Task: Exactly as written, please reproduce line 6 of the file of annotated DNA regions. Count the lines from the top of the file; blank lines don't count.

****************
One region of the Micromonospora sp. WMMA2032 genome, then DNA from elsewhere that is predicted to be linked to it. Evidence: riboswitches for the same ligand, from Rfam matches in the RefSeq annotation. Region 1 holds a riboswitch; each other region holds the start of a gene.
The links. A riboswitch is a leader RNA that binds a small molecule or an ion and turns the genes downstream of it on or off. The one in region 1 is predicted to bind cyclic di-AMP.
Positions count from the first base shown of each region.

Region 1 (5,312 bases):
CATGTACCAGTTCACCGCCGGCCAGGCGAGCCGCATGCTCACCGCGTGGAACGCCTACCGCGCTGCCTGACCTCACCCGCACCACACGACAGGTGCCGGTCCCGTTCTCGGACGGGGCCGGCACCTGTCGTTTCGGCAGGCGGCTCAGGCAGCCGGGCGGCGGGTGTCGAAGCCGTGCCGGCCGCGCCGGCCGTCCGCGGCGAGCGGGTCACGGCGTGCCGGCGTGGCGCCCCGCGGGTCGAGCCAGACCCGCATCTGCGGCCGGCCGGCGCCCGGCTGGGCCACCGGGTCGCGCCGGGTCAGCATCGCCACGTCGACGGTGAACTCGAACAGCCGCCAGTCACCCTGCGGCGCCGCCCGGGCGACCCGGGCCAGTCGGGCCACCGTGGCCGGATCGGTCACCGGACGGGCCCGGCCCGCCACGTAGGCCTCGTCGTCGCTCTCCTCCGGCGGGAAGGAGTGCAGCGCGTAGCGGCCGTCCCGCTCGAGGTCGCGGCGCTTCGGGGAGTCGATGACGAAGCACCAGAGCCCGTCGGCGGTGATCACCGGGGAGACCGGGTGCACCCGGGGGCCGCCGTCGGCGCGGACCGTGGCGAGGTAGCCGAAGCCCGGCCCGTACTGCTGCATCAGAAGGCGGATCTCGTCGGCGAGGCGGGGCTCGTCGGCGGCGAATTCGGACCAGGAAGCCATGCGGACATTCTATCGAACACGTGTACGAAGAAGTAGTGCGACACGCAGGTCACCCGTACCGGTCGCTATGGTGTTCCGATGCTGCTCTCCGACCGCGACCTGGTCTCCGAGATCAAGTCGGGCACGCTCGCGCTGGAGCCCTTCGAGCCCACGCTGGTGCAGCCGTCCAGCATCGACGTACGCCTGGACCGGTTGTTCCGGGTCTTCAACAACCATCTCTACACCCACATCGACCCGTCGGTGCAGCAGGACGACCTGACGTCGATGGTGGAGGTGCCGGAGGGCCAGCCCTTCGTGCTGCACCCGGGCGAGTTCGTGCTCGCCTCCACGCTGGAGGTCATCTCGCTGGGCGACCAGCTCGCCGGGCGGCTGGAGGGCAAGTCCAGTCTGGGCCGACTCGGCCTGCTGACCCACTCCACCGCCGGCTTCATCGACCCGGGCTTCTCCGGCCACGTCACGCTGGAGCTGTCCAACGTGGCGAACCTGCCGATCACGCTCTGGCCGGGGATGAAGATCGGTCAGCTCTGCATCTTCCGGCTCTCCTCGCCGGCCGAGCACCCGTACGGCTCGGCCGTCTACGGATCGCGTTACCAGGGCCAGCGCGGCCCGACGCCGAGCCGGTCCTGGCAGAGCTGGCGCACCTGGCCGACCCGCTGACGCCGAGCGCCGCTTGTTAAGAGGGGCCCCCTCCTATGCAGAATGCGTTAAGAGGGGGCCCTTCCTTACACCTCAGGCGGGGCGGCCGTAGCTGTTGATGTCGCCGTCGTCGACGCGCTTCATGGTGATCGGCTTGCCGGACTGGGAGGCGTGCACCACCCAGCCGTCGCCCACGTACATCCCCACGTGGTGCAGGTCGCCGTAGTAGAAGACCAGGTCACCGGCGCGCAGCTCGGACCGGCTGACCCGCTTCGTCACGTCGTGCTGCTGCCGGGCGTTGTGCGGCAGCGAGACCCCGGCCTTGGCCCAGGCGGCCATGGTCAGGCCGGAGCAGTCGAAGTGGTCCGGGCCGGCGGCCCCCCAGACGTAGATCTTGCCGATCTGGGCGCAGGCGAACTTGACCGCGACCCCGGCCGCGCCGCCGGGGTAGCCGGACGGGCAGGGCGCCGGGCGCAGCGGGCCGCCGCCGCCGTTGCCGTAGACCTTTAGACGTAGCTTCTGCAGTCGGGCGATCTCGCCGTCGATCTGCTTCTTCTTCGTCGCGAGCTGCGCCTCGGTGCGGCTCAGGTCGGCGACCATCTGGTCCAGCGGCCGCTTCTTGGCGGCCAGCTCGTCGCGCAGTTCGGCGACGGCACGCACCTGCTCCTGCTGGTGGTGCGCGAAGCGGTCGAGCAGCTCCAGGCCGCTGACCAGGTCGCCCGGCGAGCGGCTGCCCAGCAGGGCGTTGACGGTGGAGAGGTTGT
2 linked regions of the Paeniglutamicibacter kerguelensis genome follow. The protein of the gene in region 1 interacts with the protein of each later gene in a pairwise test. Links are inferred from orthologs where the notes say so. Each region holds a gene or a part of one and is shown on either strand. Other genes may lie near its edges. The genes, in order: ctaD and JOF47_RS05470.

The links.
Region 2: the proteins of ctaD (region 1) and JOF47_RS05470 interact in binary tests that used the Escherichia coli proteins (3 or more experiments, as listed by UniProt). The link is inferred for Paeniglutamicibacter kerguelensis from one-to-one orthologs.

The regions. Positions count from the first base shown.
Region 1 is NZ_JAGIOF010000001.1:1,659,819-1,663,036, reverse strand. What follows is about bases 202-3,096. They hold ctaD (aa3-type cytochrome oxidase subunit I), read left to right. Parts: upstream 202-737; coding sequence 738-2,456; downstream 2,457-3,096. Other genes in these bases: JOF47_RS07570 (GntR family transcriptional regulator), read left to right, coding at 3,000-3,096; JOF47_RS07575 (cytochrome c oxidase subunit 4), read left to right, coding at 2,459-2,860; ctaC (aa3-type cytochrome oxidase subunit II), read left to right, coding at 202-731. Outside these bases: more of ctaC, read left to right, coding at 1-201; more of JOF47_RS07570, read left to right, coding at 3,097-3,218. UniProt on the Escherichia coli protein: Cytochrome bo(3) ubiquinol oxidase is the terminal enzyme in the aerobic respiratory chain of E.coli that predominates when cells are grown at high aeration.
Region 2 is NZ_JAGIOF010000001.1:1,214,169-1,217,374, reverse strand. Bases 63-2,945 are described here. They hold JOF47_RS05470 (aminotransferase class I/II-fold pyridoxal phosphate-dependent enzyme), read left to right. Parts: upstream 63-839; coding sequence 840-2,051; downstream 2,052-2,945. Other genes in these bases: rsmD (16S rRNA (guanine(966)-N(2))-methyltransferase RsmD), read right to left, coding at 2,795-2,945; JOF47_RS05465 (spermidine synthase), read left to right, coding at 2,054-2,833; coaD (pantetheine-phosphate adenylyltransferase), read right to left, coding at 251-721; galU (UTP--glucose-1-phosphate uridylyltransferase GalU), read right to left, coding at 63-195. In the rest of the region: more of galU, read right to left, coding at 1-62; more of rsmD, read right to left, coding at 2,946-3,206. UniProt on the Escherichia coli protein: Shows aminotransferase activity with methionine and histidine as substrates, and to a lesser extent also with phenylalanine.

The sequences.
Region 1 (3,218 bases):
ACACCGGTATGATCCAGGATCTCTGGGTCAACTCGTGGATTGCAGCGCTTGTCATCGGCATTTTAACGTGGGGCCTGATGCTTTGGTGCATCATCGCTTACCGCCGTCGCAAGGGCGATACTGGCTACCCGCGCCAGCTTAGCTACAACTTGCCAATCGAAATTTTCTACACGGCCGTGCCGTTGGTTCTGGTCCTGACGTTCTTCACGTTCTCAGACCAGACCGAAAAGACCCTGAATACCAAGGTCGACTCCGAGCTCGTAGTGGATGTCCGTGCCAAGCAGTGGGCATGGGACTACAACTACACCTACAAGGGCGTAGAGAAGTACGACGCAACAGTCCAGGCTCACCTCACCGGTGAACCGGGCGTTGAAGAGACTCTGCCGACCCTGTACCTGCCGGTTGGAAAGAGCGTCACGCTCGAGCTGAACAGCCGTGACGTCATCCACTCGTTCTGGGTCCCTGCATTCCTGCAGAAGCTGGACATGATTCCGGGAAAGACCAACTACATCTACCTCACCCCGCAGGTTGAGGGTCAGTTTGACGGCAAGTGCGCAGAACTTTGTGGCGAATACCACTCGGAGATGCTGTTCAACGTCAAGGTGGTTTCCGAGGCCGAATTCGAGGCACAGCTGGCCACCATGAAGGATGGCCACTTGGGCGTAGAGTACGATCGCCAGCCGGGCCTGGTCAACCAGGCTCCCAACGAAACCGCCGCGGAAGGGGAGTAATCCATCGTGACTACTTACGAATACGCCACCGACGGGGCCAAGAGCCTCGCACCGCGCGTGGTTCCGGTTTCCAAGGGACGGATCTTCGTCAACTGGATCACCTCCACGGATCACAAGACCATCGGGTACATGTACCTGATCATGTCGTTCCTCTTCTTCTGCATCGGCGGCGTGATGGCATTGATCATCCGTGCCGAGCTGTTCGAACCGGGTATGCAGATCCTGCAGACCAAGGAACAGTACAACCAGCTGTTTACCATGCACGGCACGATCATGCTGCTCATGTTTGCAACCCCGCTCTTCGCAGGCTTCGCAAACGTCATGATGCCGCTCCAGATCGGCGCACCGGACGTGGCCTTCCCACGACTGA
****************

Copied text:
2 linked regions of the Paeniglutamicibacter kerguelensis genome follow. The protein of the gene in region 1 interacts with the protein of each later gene in a pairwise test. Links are inferred from orthologs where the notes say so. Each region holds a gene or a part of one and is shown on either strand. Other genes may lie near its edges. The genes, in order: ctaD and JOF47_RS05470.